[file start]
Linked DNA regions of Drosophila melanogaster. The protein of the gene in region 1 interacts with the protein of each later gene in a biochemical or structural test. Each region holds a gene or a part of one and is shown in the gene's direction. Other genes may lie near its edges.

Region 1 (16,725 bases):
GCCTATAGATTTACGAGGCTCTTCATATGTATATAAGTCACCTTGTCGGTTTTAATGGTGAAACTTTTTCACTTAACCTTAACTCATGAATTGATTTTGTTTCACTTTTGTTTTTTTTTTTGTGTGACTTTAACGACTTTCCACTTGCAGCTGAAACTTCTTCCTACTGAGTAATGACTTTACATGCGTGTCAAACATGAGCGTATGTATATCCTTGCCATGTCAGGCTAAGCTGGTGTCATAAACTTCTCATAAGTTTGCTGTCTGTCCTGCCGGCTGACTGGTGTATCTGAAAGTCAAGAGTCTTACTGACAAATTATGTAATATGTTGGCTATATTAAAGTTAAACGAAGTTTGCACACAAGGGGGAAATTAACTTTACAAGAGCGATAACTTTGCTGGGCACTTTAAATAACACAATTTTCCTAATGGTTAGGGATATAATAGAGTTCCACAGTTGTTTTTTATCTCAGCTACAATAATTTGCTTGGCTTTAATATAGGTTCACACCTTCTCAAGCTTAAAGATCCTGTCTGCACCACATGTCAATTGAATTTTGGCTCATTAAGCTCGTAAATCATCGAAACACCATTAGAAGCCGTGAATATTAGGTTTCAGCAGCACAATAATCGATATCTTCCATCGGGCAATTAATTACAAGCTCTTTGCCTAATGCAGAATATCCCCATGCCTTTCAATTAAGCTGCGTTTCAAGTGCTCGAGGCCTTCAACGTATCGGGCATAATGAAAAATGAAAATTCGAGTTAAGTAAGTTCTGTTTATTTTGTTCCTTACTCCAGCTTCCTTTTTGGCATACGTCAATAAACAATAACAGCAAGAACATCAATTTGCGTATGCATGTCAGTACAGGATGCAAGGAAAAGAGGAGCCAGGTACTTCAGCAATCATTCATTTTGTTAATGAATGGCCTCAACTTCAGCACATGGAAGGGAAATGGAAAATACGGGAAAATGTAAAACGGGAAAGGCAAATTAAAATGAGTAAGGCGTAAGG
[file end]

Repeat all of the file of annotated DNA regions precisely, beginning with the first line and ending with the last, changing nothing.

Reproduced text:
Linked DNA regions of Drosophila melanogaster. The protein of the gene in region 1 interacts with the protein of each later gene in a biochemical or structural test. Each region holds a gene or a part of one and is shown in the gene's direction. Other genes may lie near its edges.

Region 1 (16,725 bases):
GCCTATAGATTTACGAGGCTCTTCATATGTATATAAGTCACCTTGTCGGTTTTAATGGTGAAACTTTTTCACTTAACCTTAACTCATGAATTGATTTTGTTTCACTTTTGTTTTTTTTTTTGTGTGACTTTAACGACTTTCCACTTGCAGCTGAAACTTCTTCCTACTGAGTAATGACTTTACATGCGTGTCAAACATGAGCGTATGTATATCCTTGCCATGTCAGGCTAAGCTGGTGTCATAAACTTCTCATAAGTTTGCTGTCTGTCCTGCCGGCTGACTGGTGTATCTGAAAGTCAAGAGTCTTACTGACAAATTATGTAATATGTTGGCTATATTAAAGTTAAACGAAGTTTGCACACAAGGGGGAAATTAACTTTACAAGAGCGATAACTTTGCTGGGCACTTTAAATAACACAATTTTCCTAATGGTTAGGGATATAATAGAGTTCCACAGTTGTTTTTTATCTCAGCTACAATAATTTGCTTGGCTTTAATATAGGTTCACACCTTCTCAAGCTTAAAGATCCTGTCTGCACCACATGTCAATTGAATTTTGGCTCATTAAGCTCGTAAATCATCGAAACACCATTAGAAGCCGTGAATATTAGGTTTCAGCAGCACAATAATCGATATCTTCCATCGGGCAATTAATTACAAGCTCTTTGCCTAATGCAGAATATCCCCATGCCTTTCAATTAAGCTGCGTTTCAAGTGCTCGAGGCCTTCAACGTATCGGGCATAATGAAAAATGAAAATTCGAGTTAAGTAAGTTCTGTTTATTTTGTTCCTTACTCCAGCTTCCTTTTTGGCATACGTCAATAAACAATAACAGCAAGAACATCAATTTGCGTATGCATGTCAGTACAGGATGCAAGGAAAAGAGGAGCCAGGTACTTCAGCAATCATTCATTTTGTTAATGAATGGCCTCAACTTCAGCACATGGAAGGGAAATGGAAAATACGGGAAAATGTAAAACGGGAAAGGCAAATTAAAATGAGTAAGGCGTAAGG